As much as we may have progressed as a country and as a global culture, sexism is still alive today. It affects men, women, people who don’t fit our gender binary system, how we view ourselves and how we view each other. A powerful force in combating the gender inequalities we face today is feminism. Feminism is a social movement for gender and sex equality, and a personal commitment to understanding and achieving gender equality in everyday life.
To admit or to label oneself as a feminist is to accept a whirlwind of judgment from those around you. It is without a doubt that the word “Feminism” or “Feminist” turns heads, and not necessarily for the right reasons. Many have resorted to mocking, disagreeing, and/or hating Feminism without even having a good grasp of what it is. The stigmas that feminists face are that they are radical, extremist, liberal, lesbians who hate men, refuse to shave and enjoy burning bras (Lee).Conversely, feminists are principally advocates for social justice and equality as well as aim for the establishment of equally divided power between the sexes. It is obvious that many are unaware of and uneducated on the misogynistic injustices plaguing our world and the toxic environment we all live in- both women and men. Feminism is a positive concept that works to eliminate injustices between both sexes and to establish the value of women, thus should be treated as such a concept instead of being a forbidden idea.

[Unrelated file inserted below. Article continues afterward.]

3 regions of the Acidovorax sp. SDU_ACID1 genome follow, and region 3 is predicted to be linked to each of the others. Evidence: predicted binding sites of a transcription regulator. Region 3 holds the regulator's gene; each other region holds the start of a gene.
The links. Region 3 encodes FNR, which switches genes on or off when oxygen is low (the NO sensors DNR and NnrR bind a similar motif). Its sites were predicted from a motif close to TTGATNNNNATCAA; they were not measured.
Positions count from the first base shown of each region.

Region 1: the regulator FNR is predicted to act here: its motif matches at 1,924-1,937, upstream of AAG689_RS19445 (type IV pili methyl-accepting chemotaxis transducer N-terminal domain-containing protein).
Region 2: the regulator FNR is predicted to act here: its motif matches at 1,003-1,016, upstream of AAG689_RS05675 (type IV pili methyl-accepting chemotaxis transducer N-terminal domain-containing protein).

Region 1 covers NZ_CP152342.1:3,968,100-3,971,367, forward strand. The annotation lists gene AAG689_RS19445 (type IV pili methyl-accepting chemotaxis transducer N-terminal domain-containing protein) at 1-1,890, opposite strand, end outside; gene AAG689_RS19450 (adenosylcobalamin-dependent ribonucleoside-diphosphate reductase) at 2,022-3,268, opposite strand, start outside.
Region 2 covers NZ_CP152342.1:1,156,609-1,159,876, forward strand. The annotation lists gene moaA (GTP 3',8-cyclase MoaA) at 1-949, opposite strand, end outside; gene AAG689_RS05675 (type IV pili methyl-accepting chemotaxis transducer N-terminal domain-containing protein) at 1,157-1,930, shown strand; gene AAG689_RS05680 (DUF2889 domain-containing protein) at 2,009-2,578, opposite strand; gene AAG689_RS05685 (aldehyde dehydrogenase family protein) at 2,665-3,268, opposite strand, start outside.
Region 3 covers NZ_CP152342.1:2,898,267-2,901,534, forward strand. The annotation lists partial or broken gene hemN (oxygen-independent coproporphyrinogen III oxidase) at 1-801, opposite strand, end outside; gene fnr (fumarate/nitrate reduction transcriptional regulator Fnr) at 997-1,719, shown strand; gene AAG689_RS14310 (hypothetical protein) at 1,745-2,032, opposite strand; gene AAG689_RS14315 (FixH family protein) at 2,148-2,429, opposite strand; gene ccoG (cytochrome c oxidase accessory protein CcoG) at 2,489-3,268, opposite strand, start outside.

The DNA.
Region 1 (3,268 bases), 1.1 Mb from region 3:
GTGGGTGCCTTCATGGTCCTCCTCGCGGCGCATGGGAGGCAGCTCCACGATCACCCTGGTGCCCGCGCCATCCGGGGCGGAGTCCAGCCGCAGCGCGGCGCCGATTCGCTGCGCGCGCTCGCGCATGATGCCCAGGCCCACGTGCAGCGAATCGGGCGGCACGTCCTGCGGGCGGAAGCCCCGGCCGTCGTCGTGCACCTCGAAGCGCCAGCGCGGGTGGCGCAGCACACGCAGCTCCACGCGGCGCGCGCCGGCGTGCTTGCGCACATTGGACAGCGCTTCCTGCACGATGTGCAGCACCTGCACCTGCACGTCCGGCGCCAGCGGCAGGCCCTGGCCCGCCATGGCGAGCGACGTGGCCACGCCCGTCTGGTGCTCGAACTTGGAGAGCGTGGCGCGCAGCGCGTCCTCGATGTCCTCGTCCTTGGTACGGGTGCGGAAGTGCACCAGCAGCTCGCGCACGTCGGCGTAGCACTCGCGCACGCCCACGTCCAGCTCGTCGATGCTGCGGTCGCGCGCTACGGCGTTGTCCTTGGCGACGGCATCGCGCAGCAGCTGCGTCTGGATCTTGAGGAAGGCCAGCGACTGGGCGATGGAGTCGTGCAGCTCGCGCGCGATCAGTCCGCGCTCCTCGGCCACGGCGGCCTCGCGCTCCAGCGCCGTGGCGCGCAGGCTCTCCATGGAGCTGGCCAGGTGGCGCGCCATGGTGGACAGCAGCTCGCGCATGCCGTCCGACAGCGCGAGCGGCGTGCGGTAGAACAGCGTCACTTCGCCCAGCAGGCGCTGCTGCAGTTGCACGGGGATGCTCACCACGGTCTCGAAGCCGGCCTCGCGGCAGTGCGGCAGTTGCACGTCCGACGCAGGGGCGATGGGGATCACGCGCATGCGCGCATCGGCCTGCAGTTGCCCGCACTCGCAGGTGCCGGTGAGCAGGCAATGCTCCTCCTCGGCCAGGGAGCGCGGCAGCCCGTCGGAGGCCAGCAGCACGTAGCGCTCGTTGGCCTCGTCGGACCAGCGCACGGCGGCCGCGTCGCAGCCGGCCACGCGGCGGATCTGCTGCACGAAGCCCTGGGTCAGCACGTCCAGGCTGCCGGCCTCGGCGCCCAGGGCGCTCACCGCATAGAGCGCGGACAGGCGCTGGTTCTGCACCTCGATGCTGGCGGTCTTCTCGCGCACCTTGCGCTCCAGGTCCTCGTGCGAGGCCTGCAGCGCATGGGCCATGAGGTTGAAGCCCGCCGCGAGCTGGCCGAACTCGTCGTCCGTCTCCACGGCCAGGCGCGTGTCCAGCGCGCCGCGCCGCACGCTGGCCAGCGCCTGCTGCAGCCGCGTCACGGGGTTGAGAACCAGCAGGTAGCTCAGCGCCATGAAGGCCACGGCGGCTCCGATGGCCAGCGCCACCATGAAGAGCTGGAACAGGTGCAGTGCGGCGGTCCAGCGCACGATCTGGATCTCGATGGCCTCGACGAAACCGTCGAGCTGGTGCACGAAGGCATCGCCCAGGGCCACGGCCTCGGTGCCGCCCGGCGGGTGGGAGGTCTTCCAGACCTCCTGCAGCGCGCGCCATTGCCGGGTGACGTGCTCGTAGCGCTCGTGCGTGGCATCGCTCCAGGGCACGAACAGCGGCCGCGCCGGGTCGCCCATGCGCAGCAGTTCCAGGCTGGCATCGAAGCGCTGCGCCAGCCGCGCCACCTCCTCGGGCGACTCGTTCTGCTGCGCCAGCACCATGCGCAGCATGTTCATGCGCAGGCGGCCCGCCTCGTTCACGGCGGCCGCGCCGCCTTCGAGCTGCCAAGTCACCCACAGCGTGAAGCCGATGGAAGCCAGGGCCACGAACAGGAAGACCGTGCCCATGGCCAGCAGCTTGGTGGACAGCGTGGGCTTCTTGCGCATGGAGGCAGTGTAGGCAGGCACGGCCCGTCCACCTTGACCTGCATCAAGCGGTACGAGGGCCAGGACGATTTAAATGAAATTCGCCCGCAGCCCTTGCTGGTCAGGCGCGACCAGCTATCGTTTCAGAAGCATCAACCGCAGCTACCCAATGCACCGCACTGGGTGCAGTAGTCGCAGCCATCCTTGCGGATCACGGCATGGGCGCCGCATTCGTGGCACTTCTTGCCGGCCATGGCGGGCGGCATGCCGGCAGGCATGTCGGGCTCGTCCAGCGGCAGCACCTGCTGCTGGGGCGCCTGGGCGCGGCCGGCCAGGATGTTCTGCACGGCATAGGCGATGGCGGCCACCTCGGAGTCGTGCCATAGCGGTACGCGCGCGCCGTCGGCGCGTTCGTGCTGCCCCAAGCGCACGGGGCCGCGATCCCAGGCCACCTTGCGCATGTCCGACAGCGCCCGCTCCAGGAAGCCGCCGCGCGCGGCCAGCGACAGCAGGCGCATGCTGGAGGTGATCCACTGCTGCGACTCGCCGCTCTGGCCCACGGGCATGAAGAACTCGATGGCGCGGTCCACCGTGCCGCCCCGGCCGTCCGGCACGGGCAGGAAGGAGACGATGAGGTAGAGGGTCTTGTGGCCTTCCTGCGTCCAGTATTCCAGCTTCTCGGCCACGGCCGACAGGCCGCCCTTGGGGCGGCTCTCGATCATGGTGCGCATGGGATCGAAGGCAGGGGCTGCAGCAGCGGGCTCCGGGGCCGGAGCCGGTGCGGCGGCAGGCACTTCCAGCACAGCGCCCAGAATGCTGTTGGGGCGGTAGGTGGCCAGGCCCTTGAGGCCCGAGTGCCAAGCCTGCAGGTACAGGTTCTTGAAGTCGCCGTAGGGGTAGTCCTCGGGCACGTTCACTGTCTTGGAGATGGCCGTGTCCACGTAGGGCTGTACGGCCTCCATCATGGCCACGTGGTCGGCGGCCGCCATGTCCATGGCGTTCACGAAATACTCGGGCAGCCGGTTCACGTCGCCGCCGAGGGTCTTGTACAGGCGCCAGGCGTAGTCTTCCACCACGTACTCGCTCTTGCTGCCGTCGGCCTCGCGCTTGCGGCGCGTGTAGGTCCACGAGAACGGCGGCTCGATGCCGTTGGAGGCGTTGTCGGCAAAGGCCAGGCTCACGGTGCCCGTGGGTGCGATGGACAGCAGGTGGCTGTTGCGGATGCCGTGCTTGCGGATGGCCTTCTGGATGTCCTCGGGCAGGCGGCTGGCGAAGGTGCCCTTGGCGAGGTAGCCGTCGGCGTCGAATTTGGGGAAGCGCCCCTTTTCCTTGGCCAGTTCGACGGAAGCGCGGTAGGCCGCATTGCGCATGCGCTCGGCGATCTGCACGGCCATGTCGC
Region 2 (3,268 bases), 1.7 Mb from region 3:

Feminism, a term that is often thrown around in today’s media and daily conversations. However, the definition of the word can change from person to person, although the connotations of a fluid definition usually tend to be of negative value, when regarding feminism; fluidity, individualizing, and an evolving definition is crucial to the very being of ‘feminism’. While it may be true that feminism is not a static term, when emotions and personal experience are involved, having a standard base to build and branch from for individuals is imperative to the cause. According to the Merriam-Webster dictionary “Feminism is the theory of the political, economic, and social equality of the sexes.” (Merriam-Webster, 2018), though this is one of the